Writing scripts for 'Sketchnote: the Video'

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It was my great privilege this summer to work on the scripts for the video edition of Mike Rohde’s Sketchnote Handbook.

Mike and I had worked together a little during my Web414 days, and I knew him from BarCamp and other Milwaukee projects. He’s a great guy. When he and I connected in the spring of 2012 he mentioned he wanted some help getting the scripts together for his upcoming book and video package; I knew I wanted to get involved.

And then, actually, less than 2 minutes after meeting with Mike and the video’s director and cinematographer Brian Artka, I was in a pretty wicked car crash. I was able to walk away, but was dazed and not right for months. I’m still not right. I still freak out every time someone comes up too close behind me. Seriously: Don’t text and drive you guys. Not cool.

But, the point is, eventually, through my concussion and all that, we did manage to put together a bunch of great scripts for Mike and Brian to work from.

I used the fantastic Scrivener for drafting these pieces because, Scrivener forces me to think in terms of the larger product and keep the deliverable in mind. When you’re plumbing a source as vast and ripe as Mike’s first drafts, you need to actively keep the end in mind. Trust me.
After I’d made outlines and drafts in Scrivener, I shipped drafts and outlines over to Mike and Brian in RTF format. Eventually, Mike got himself a copy of Scrivener and we started sharing that over the project’s BaseCamp account. Even accounting for Scrivener’s strange package formats and cross platform idiosyncrasies, I’ll admit it was not a pretty workflow. But the outline and note-card view of the final scripts is pretty cool.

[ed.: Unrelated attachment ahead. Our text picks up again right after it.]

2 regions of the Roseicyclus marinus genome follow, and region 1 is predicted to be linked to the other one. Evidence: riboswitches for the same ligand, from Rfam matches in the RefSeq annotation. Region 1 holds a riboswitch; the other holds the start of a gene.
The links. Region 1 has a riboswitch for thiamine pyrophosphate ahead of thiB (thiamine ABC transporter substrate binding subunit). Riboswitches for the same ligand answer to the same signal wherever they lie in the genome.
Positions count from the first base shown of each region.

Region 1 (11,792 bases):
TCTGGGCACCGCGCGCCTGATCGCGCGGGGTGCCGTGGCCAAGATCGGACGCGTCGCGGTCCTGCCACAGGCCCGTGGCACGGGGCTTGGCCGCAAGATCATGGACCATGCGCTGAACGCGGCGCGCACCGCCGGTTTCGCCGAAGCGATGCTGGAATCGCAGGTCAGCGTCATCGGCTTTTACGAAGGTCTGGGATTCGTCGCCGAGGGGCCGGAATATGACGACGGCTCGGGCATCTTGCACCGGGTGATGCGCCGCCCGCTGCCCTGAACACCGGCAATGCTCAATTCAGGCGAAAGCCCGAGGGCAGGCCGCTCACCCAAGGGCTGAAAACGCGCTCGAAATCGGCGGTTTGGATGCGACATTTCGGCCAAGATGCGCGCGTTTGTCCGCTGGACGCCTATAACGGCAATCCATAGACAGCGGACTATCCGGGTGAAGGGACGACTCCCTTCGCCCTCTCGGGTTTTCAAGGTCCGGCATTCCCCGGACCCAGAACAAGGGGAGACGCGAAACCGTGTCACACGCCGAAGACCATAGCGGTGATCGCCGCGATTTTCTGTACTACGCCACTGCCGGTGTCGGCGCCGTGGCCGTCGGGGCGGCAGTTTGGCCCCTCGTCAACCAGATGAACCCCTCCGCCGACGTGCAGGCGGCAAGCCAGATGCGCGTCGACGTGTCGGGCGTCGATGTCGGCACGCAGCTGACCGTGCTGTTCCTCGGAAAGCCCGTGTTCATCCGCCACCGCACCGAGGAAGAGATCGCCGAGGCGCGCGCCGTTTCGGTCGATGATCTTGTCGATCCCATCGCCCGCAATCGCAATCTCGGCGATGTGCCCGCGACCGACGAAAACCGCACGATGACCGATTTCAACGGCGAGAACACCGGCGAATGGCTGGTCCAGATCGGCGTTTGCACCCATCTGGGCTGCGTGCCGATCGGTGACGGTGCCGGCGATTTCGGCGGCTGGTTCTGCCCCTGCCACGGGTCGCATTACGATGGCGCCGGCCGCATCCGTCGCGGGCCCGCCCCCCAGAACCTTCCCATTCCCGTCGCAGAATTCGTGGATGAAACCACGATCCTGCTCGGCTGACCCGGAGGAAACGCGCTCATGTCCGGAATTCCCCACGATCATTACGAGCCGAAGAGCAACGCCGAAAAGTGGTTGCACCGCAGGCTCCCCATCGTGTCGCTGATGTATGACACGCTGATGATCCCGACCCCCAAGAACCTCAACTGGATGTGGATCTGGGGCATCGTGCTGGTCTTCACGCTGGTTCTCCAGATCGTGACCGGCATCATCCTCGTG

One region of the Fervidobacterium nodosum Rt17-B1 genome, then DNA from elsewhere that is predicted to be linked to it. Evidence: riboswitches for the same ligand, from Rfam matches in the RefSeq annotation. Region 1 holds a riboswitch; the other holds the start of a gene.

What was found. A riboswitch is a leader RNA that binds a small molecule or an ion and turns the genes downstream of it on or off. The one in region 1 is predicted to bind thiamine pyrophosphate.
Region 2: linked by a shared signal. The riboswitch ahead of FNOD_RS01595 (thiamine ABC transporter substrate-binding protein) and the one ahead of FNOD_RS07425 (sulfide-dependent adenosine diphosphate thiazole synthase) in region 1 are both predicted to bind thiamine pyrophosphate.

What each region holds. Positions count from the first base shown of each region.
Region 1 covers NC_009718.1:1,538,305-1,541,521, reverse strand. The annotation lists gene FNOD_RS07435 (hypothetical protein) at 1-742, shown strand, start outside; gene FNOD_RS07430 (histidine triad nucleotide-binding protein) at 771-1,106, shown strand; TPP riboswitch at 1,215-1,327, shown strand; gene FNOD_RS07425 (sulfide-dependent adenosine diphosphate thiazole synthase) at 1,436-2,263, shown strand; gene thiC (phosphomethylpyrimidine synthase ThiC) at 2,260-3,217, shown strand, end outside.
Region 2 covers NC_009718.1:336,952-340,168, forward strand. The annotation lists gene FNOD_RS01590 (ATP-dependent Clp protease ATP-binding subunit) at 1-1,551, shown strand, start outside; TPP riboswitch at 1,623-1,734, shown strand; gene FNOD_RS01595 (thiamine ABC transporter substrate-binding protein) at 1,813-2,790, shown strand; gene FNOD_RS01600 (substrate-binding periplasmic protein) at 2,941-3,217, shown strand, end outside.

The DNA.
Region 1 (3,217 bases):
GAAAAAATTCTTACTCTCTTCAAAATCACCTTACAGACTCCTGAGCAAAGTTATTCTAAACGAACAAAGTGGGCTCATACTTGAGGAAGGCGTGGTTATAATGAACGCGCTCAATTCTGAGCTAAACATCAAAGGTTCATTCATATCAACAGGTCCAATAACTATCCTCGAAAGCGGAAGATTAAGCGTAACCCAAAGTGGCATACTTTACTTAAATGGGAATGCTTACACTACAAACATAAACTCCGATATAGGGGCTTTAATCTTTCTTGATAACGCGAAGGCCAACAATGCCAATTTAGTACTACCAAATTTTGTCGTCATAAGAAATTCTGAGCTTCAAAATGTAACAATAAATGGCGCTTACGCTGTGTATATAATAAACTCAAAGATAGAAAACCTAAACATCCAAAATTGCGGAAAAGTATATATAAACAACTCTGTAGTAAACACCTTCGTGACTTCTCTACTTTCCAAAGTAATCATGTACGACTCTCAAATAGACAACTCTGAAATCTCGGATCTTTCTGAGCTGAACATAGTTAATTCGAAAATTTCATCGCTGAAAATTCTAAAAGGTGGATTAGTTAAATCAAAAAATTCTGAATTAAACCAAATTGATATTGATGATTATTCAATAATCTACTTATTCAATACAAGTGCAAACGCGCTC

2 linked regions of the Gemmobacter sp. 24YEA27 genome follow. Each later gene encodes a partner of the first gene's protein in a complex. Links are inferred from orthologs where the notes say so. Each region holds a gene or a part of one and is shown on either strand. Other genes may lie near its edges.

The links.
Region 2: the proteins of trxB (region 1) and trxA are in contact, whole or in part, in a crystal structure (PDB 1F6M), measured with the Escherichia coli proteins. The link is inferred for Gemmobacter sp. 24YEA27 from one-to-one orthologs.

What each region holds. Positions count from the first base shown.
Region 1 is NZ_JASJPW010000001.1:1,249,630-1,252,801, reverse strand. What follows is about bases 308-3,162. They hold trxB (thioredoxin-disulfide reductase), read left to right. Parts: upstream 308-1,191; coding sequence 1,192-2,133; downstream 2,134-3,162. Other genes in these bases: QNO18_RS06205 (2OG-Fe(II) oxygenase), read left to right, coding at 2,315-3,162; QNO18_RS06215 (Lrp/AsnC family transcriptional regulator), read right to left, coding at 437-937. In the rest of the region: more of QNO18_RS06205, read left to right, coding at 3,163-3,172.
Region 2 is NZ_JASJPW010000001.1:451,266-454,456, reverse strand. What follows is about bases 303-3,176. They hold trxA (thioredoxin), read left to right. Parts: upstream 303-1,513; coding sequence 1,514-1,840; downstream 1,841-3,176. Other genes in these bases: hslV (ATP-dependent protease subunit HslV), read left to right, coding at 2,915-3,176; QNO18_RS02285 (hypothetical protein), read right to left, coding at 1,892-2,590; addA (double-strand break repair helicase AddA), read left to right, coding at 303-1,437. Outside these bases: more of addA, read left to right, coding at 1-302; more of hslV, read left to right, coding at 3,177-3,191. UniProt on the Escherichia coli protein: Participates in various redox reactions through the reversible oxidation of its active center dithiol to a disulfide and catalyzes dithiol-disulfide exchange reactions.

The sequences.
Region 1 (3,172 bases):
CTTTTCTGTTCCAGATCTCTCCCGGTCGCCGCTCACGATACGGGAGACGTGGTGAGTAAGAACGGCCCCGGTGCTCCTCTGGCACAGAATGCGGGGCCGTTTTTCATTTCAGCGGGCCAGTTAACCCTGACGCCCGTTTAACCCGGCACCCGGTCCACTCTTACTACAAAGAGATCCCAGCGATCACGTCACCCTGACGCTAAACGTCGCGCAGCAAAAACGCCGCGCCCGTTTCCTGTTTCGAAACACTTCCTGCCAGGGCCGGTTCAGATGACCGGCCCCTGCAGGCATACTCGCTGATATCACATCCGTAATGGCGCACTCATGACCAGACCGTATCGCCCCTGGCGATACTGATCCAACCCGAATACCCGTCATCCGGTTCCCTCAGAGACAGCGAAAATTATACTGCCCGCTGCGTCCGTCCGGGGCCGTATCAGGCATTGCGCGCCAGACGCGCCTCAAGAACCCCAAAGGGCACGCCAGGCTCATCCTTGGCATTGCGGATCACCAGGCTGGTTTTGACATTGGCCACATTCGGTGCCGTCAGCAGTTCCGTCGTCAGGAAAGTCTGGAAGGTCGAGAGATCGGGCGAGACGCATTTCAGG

Screen Shot 2012-12-02 at 8.56.12 PM

Mike would send me early and red-line drafts of The Sketchnote Handbook, and I would cram them into the outline we’d developed for the video series. One of my goals was to break the video material up in a way that added value to the book. I really wanted these two editions to be complimentary, not derivative of each other.

Having seen the two editions at about 98% complete, I can tell you that the two products are very different. They are each a different perspective on Sketchnoting. They both have that friendly vibe that comes from working with Mike. They’re two totally different things, and that’s good. Get both. Trust me.

Because of the way we developed the each edition, they drove each other throughout the development process. Sometimes the video was in command, other times the book was front and center. Sometimes we just kind of wiggled and waggled until all the pieces fell into a super cool package of awesome.

Dare I say I think Mike and Brian got it right though. The whole thing is a great package.

Here’s a shot from Mike’s [flickr] set that highlights my cameo appearance in the video series.

Mike B-Roll

Mike worked really, really hard on this project, and it shows. It’s a gorgeous book and a compelling video series. I got to help him along the way. And it’s a super huge privilege that I enjoyed.

I am so grateful to get to work with Mike and Brian. – Even in the small way that I did.


Thanks Gabe!

Gabe, I can't express enough how integral you were to making the video edition a success.

Having you writing scripts from my raw manuscript was such a burden lifted from my shoulders, and a great approach. The video really does have a complimentary style that makes the video edition of the book a great value.

Thanks so much for making your mark on the project. I deeply appreciate you man.